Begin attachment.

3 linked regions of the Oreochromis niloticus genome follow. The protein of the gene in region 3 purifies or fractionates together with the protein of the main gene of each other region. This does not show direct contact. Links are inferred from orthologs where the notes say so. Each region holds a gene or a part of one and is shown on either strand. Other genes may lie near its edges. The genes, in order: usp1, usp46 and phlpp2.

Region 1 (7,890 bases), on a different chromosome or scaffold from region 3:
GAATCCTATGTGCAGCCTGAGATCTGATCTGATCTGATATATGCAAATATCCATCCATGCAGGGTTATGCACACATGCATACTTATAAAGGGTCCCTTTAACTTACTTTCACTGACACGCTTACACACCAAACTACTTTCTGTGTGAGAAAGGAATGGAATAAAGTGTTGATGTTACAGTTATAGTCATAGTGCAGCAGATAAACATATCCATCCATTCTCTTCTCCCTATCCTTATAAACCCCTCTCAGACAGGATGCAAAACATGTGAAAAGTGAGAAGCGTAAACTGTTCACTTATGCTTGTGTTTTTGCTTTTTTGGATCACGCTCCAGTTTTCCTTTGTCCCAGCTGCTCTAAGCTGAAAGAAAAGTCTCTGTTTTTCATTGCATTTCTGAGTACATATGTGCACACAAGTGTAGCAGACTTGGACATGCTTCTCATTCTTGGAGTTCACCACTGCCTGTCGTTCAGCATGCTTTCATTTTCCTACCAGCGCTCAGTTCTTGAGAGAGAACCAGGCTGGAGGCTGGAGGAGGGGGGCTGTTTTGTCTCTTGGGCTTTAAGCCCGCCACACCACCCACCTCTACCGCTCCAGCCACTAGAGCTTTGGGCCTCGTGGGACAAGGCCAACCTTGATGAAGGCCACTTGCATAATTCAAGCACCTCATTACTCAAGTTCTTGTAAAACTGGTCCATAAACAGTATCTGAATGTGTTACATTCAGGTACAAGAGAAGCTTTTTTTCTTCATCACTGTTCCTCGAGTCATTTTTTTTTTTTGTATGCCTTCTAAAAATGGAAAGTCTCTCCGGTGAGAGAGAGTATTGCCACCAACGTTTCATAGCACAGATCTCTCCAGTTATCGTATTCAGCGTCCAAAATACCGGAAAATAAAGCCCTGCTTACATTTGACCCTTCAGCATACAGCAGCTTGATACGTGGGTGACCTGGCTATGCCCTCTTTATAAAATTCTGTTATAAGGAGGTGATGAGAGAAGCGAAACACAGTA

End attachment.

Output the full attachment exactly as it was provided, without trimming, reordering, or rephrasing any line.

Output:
3 linked regions of the Oreochromis niloticus genome follow. The protein of the gene in region 3 purifies or fractionates together with the protein of the main gene of each other region. This does not show direct contact. Links are inferred from orthologs where the notes say so. Each region holds a gene or a part of one and is shown on either strand. Other genes may lie near its edges. The genes, in order: usp1, usp46 and phlpp2.

Region 1 (7,890 bases), on a different chromosome or scaffold from region 3:
GAATCCTATGTGCAGCCTGAGATCTGATCTGATCTGATATATGCAAATATCCATCCATGCAGGGTTATGCACACATGCATACTTATAAAGGGTCCCTTTAACTTACTTTCACTGACACGCTTACACACCAAACTACTTTCTGTGTGAGAAAGGAATGGAATAAAGTGTTGATGTTACAGTTATAGTCATAGTGCAGCAGATAAACATATCCATCCATTCTCTTCTCCCTATCCTTATAAACCCCTCTCAGACAGGATGCAAAACATGTGAAAAGTGAGAAGCGTAAACTGTTCACTTATGCTTGTGTTTTTGCTTTTTTGGATCACGCTCCAGTTTTCCTTTGTCCCAGCTGCTCTAAGCTGAAAGAAAAGTCTCTGTTTTTCATTGCATTTCTGAGTACATATGTGCACACAAGTGTAGCAGACTTGGACATGCTTCTCATTCTTGGAGTTCACCACTGCCTGTCGTTCAGCATGCTTTCATTTTCCTACCAGCGCTCAGTTCTTGAGAGAGAACCAGGCTGGAGGCTGGAGGAGGGGGGCTGTTTTGTCTCTTGGGCTTTAAGCCCGCCACACCACCCACCTCTACCGCTCCAGCCACTAGAGCTTTGGGCCTCGTGGGACAAGGCCAACCTTGATGAAGGCCACTTGCATAATTCAAGCACCTCATTACTCAAGTTCTTGTAAAACTGGTCCATAAACAGTATCTGAATGTGTTACATTCAGGTACAAGAGAAGCTTTTTTTCTTCATCACTGTTCCTCGAGTCATTTTTTTTTTTTGTATGCCTTCTAAAAATGGAAAGTCTCTCCGGTGAGAGAGAGTATTGCCACCAACGTTTCATAGCACAGATCTCTCCAGTTATCGTATTCAGCGTCCAAAATACCGGAAAATAAAGCCCTGCTTACATTTGACCCTTCAGCATACAGCAGCTTGATACGTGGGTGACCTGGCTATGCCCTCTTTATAAAATTCTGTTATAAGGAGGTGATGAGAGAAGCGAAACACAGTA